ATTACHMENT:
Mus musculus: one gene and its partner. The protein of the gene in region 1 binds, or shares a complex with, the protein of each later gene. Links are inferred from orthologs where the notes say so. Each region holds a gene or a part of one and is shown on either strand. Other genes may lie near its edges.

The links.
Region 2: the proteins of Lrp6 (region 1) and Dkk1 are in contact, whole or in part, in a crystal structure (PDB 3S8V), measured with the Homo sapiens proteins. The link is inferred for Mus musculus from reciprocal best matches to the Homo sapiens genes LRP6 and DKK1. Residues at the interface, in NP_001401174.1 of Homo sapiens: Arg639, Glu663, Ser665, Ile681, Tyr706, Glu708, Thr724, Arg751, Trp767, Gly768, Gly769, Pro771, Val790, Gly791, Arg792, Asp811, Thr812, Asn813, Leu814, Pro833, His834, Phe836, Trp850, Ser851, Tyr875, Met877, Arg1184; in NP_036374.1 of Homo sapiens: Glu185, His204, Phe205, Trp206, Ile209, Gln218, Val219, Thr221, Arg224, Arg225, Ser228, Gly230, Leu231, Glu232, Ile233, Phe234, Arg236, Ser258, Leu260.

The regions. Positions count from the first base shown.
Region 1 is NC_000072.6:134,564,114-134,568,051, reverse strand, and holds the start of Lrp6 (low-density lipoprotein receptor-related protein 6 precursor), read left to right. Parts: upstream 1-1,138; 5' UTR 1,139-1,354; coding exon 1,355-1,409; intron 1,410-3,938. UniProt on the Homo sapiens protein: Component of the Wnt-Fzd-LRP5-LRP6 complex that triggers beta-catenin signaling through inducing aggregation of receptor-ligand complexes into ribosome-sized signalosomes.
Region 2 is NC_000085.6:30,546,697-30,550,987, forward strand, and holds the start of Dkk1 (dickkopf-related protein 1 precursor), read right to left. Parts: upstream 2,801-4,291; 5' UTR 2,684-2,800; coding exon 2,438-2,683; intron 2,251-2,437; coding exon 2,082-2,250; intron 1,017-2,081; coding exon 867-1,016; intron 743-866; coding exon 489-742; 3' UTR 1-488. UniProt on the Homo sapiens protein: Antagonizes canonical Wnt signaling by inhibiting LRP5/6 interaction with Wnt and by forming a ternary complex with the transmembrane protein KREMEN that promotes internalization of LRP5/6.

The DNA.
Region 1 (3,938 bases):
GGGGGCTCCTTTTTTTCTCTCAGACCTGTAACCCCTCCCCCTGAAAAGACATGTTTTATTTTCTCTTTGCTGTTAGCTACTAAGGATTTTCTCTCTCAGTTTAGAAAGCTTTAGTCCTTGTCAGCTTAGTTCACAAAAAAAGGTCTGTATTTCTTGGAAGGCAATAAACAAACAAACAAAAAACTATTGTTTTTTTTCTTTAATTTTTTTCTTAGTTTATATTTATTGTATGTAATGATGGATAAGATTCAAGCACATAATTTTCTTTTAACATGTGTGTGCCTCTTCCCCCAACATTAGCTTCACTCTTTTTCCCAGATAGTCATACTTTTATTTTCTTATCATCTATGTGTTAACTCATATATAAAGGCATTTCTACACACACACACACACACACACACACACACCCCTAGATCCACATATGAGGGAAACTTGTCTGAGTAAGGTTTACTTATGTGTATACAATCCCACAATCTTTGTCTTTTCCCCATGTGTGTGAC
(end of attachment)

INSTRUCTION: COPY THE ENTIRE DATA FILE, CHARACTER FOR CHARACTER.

Mus musculus: one gene and its partner. The protein of the gene in region 1 binds, or shares a complex with, the protein of each later gene. Links are inferred from orthologs where the notes say so. Each region holds a gene or a part of one and is shown on either strand. Other genes may lie near its edges.

The links.
Region 2: the proteins of Lrp6 (region 1) and Dkk1 are in contact, whole or in part, in a crystal structure (PDB 3S8V), measured with the Homo sapiens proteins. The link is inferred for Mus musculus from reciprocal best matches to the Homo sapiens genes LRP6 and DKK1. Residues at the interface, in NP_001401174.1 of Homo sapiens: Arg639, Glu663, Ser665, Ile681, Tyr706, Glu708, Thr724, Arg751, Trp767, Gly768, Gly769, Pro771, Val790, Gly791, Arg792, Asp811, Thr812, Asn813, Leu814, Pro833, His834, Phe836, Trp850, Ser851, Tyr875, Met877, Arg1184; in NP_036374.1 of Homo sapiens: Glu185, His204, Phe205, Trp206, Ile209, Gln218, Val219, Thr221, Arg224, Arg225, Ser228, Gly230, Leu231, Glu232, Ile233, Phe234, Arg236, Ser258, Leu260.

The regions. Positions count from the first base shown.
Region 1 is NC_000072.6:134,564,114-134,568,051, reverse strand, and holds the start of Lrp6 (low-density lipoprotein receptor-related protein 6 precursor), read left to right. Parts: upstream 1-1,138; 5' UTR 1,139-1,354; coding exon 1,355-1,409; intron 1,410-3,938. UniProt on the Homo sapiens protein: Component of the Wnt-Fzd-LRP5-LRP6 complex that triggers beta-catenin signaling through inducing aggregation of receptor-ligand complexes into ribosome-sized signalosomes.
Region 2 is NC_000085.6:30,546,697-30,550,987, forward strand, and holds the start of Dkk1 (dickkopf-related protein 1 precursor), read right to left. Parts: upstream 2,801-4,291; 5' UTR 2,684-2,800; coding exon 2,438-2,683; intron 2,251-2,437; coding exon 2,082-2,250; intron 1,017-2,081; coding exon 867-1,016; intron 743-866; coding exon 489-742; 3' UTR 1-488. UniProt on the Homo sapiens protein: Antagonizes canonical Wnt signaling by inhibiting LRP5/6 interaction with Wnt and by forming a ternary complex with the transmembrane protein KREMEN that promotes internalization of LRP5/6.

The DNA.
Region 1 (3,938 bases):
GGGGGCTCCTTTTTTTCTCTCAGACCTGTAACCCCTCCCCCTGAAAAGACATGTTTTATTTTCTCTTTGCTGTTAGCTACTAAGGATTTTCTCTCTCAGTTTAGAAAGCTTTAGTCCTTGTCAGCTTAGTTCACAAAAAAAGGTCTGTATTTCTTGGAAGGCAATAAACAAACAAACAAAAAACTATTGTTTTTTTTCTTTAATTTTTTTCTTAGTTTATATTTATTGTATGTAATGATGGATAAGATTCAAGCACATAATTTTCTTTTAACATGTGTGTGCCTCTTCCCCCAACATTAGCTTCACTCTTTTTCCCAGATAGTCATACTTTTATTTTCTTATCATCTATGTGTTAACTCATATATAAAGGCATTTCTACACACACACACACACACACACACACACACCCCTAGATCCACATATGAGGGAAACTTGTCTGAGTAAGGTTTACTTATGTGTATACAATCCCACAATCTTTGTCTTTTCCCCATGTGTGTGAC